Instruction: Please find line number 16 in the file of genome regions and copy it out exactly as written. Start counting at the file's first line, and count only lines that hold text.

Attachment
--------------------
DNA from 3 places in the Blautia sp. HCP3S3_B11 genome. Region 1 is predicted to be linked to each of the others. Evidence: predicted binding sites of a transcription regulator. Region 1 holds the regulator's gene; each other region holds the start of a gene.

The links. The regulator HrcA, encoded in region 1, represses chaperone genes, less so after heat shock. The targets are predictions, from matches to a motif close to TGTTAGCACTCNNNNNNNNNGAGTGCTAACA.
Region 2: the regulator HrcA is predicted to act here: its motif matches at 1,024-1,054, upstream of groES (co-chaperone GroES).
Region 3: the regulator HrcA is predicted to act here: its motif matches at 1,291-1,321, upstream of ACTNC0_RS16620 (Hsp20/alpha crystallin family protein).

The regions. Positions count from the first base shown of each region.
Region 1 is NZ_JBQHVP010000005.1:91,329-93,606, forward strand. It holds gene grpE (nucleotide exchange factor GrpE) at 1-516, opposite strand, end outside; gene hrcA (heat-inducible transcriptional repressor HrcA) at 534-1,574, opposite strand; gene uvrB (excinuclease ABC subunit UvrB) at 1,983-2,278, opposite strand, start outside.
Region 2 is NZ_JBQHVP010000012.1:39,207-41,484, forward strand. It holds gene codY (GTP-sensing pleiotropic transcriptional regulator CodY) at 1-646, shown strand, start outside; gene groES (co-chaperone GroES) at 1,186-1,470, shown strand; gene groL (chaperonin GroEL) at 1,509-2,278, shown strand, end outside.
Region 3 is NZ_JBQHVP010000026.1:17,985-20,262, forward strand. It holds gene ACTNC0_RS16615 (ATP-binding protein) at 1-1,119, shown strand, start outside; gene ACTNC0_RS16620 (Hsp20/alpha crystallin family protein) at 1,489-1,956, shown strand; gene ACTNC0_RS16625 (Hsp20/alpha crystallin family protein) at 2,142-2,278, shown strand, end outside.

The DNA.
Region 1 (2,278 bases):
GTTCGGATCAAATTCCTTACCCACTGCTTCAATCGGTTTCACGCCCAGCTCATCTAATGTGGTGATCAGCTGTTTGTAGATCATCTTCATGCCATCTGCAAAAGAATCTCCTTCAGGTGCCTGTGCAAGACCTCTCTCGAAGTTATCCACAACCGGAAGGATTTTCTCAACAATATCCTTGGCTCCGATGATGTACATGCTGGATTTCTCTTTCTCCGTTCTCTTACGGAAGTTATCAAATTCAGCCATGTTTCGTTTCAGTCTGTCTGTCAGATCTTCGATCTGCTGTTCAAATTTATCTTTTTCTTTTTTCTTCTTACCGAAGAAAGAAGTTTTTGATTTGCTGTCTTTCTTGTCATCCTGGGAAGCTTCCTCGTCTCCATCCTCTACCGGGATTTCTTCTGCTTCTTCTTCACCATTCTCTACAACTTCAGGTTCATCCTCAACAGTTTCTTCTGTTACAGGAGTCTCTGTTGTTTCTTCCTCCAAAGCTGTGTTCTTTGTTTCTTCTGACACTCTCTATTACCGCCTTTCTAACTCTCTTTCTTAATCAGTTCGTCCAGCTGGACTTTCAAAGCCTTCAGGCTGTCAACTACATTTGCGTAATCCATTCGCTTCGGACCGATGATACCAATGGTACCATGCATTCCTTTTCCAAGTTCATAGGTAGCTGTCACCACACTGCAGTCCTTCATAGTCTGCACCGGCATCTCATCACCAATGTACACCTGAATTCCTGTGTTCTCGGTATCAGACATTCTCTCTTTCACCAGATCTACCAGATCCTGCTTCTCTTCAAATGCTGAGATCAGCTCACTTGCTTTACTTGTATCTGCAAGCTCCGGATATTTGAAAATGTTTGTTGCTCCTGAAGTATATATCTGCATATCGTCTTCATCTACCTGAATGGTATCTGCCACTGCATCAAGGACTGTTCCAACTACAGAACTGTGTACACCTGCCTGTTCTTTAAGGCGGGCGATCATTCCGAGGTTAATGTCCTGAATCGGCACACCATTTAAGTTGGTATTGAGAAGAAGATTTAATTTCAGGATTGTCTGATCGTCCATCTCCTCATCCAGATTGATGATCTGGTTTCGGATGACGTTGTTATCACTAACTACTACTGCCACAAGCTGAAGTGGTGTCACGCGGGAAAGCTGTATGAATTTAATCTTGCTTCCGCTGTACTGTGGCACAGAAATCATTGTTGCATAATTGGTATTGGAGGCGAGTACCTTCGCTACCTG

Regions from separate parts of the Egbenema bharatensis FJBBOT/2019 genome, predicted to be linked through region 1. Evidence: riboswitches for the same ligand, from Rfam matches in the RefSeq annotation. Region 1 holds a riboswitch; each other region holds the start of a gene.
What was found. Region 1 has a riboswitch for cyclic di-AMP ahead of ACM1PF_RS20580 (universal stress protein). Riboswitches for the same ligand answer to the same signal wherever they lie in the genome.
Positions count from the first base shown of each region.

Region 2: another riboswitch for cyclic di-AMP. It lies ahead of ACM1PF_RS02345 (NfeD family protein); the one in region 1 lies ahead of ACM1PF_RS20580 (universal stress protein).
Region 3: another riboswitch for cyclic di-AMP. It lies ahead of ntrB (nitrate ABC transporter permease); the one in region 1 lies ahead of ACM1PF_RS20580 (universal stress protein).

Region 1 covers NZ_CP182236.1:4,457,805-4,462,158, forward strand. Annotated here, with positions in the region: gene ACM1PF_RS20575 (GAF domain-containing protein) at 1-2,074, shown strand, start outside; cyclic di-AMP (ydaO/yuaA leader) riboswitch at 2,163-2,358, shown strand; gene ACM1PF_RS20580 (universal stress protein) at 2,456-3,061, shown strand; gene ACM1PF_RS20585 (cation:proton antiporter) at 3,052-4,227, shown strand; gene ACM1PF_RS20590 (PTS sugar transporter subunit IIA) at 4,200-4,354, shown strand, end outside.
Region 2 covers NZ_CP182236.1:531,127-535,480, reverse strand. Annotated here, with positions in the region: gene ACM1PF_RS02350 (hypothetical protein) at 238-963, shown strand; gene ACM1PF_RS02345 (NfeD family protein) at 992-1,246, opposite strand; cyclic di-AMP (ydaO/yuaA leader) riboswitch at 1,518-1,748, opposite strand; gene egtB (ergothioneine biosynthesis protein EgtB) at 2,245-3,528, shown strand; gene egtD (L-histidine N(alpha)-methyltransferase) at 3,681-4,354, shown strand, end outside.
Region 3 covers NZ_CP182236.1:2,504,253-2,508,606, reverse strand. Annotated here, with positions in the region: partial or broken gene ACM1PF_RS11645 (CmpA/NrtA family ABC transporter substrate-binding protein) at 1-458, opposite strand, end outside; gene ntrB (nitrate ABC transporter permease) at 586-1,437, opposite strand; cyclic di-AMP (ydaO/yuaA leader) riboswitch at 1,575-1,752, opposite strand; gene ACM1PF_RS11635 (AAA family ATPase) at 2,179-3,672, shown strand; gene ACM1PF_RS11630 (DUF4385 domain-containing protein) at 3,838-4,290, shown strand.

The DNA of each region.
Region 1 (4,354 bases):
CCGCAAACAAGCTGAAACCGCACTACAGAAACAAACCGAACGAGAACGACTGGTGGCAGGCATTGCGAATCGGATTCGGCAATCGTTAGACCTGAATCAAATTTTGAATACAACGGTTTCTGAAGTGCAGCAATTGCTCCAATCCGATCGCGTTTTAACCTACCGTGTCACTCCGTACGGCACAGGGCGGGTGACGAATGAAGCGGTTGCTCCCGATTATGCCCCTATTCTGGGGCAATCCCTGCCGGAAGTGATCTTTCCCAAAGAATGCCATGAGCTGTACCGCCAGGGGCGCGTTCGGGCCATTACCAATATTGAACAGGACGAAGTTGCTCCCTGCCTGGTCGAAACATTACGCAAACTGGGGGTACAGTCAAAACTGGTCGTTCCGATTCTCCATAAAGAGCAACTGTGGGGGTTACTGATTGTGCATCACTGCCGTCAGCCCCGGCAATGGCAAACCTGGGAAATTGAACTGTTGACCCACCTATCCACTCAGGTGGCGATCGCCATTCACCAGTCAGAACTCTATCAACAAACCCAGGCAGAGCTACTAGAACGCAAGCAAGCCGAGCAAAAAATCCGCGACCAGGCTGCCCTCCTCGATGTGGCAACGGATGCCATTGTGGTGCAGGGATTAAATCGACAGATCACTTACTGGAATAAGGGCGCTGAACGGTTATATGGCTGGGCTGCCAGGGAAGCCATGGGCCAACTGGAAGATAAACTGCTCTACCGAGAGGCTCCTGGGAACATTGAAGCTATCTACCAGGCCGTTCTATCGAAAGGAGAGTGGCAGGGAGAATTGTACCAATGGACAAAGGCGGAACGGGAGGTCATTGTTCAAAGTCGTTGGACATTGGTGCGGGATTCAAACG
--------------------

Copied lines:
Region 3: another riboswitch for cyclic di-AMP. It lies ahead of ntrB (nitrate ABC transporter permease); the one in region 1 lies ahead of ACM1PF_RS20580 (universal stress protein).